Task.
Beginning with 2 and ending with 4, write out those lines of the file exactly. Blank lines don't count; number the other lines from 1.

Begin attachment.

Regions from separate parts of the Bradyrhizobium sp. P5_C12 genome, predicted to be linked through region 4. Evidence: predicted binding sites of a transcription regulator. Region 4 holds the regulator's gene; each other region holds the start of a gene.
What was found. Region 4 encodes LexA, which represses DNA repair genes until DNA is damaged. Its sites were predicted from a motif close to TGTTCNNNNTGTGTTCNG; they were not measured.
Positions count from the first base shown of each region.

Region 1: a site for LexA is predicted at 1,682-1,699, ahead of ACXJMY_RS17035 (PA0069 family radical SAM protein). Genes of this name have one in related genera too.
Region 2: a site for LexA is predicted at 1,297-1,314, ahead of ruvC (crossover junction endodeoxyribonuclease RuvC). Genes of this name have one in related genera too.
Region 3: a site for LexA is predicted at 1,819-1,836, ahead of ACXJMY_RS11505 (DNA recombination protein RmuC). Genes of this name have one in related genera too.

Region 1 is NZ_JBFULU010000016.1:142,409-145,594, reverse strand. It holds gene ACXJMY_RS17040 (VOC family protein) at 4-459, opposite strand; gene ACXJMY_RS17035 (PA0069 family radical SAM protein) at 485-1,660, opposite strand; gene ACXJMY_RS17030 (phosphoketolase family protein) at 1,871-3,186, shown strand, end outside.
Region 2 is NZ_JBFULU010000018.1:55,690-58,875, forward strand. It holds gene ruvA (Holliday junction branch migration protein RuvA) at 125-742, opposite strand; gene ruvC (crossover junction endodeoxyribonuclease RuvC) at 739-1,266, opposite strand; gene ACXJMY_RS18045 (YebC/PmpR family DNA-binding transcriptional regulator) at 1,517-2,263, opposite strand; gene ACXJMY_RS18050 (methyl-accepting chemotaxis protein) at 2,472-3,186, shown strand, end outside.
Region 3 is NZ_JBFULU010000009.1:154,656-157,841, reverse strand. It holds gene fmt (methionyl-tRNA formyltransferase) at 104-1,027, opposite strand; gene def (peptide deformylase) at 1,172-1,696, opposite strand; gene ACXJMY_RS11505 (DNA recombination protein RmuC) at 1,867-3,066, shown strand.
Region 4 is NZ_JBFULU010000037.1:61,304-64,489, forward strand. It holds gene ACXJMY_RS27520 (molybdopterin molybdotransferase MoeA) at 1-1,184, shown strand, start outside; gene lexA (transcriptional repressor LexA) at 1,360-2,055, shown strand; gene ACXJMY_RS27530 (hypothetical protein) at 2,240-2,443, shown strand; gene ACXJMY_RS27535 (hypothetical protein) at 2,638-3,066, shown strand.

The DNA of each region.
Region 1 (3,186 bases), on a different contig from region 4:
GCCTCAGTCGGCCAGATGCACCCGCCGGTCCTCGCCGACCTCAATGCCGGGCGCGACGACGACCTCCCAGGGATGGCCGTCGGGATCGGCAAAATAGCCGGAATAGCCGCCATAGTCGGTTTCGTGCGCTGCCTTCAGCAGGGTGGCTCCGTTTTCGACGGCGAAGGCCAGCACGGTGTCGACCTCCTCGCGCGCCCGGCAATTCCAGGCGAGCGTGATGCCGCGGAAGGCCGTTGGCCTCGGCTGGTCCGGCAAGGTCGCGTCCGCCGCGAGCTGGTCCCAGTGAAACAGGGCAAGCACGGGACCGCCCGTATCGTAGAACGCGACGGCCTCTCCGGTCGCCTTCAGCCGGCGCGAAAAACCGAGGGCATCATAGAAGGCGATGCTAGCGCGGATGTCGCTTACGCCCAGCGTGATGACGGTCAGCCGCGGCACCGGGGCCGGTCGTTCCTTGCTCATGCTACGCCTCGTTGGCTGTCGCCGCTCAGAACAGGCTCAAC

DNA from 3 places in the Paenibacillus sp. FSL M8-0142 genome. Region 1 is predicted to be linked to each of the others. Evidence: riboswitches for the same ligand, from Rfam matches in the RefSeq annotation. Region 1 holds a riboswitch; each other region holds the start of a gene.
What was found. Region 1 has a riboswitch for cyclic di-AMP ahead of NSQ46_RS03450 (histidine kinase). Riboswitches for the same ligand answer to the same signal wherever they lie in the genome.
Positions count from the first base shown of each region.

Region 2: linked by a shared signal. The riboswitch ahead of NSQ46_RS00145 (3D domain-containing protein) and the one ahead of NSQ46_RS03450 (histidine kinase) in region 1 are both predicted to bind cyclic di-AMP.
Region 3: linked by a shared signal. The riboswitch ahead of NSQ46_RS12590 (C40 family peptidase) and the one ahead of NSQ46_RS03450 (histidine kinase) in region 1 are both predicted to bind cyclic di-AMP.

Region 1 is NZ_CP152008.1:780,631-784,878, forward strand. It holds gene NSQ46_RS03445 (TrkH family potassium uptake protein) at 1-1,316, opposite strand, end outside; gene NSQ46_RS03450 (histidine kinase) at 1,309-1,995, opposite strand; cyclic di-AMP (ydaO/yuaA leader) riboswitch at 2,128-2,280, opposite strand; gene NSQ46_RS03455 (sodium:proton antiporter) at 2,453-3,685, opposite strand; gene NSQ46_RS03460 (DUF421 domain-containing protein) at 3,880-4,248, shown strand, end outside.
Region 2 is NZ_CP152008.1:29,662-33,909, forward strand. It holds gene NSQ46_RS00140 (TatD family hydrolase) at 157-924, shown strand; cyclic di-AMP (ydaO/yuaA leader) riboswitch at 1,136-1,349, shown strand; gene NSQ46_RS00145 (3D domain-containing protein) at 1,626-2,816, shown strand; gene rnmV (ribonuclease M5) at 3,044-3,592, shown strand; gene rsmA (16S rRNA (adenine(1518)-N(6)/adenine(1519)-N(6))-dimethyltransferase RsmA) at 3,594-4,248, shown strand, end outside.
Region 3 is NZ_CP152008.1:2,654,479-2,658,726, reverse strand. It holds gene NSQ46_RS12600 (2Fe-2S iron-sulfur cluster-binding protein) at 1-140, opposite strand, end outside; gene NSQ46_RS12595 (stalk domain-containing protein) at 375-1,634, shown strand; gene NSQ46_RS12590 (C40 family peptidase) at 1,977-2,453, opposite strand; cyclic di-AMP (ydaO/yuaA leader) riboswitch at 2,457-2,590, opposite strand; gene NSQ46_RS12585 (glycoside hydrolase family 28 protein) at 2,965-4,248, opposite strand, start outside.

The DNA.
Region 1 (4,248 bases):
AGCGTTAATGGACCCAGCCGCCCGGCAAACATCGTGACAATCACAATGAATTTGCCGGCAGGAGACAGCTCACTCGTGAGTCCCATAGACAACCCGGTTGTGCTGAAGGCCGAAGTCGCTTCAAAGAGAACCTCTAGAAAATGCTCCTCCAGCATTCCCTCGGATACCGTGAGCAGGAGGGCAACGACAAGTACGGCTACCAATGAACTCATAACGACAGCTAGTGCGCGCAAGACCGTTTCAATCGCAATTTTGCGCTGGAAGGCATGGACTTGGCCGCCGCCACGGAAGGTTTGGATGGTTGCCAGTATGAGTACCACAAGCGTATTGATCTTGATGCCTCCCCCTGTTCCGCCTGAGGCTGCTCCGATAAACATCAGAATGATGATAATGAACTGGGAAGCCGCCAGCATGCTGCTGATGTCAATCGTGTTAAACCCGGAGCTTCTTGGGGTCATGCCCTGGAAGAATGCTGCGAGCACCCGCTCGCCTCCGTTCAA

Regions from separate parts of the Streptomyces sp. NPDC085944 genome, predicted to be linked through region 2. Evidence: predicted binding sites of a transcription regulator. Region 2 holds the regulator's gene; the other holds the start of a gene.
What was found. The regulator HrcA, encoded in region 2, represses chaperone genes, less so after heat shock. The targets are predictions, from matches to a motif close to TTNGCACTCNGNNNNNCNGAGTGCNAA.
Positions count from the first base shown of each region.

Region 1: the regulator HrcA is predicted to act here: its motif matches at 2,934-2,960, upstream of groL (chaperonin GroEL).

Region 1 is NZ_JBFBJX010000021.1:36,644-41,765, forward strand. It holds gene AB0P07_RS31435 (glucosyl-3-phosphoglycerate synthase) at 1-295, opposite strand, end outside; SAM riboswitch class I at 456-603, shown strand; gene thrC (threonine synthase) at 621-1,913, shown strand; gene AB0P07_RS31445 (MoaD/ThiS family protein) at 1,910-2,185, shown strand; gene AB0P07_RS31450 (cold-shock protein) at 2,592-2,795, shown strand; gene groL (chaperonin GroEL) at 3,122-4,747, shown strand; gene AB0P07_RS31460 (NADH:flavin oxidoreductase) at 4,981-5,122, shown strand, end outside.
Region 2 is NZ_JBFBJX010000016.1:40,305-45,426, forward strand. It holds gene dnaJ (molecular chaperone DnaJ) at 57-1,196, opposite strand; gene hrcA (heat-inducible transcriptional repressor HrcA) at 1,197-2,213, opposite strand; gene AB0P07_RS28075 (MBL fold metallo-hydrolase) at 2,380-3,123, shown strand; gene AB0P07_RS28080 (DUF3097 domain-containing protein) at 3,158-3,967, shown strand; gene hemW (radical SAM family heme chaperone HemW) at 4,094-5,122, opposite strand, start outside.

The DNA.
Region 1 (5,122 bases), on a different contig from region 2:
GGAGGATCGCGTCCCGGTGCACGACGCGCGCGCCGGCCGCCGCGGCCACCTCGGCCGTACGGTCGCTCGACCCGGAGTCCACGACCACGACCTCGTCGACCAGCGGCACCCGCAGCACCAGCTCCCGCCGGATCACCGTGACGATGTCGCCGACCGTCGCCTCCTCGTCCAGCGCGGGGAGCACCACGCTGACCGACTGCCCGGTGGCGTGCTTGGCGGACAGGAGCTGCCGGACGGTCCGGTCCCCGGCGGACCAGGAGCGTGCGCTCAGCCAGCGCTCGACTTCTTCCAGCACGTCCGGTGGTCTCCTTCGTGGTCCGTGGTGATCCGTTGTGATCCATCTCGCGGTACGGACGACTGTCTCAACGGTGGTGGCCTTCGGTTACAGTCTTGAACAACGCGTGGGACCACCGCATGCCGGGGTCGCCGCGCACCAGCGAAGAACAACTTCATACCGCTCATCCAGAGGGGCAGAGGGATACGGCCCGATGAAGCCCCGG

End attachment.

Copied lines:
What was found. Region 4 encodes LexA, which represses DNA repair genes until DNA is damaged. Its sites were predicted from a motif close to TGTTCNNNNTGTGTTCNG; they were not measured.
Positions count from the first base shown of each region.

Region 1: a site for LexA is predicted at 1,682-1,699, ahead of ACXJMY_RS17035 (PA0069 family radical SAM protein). Genes of this name have one in related genera too.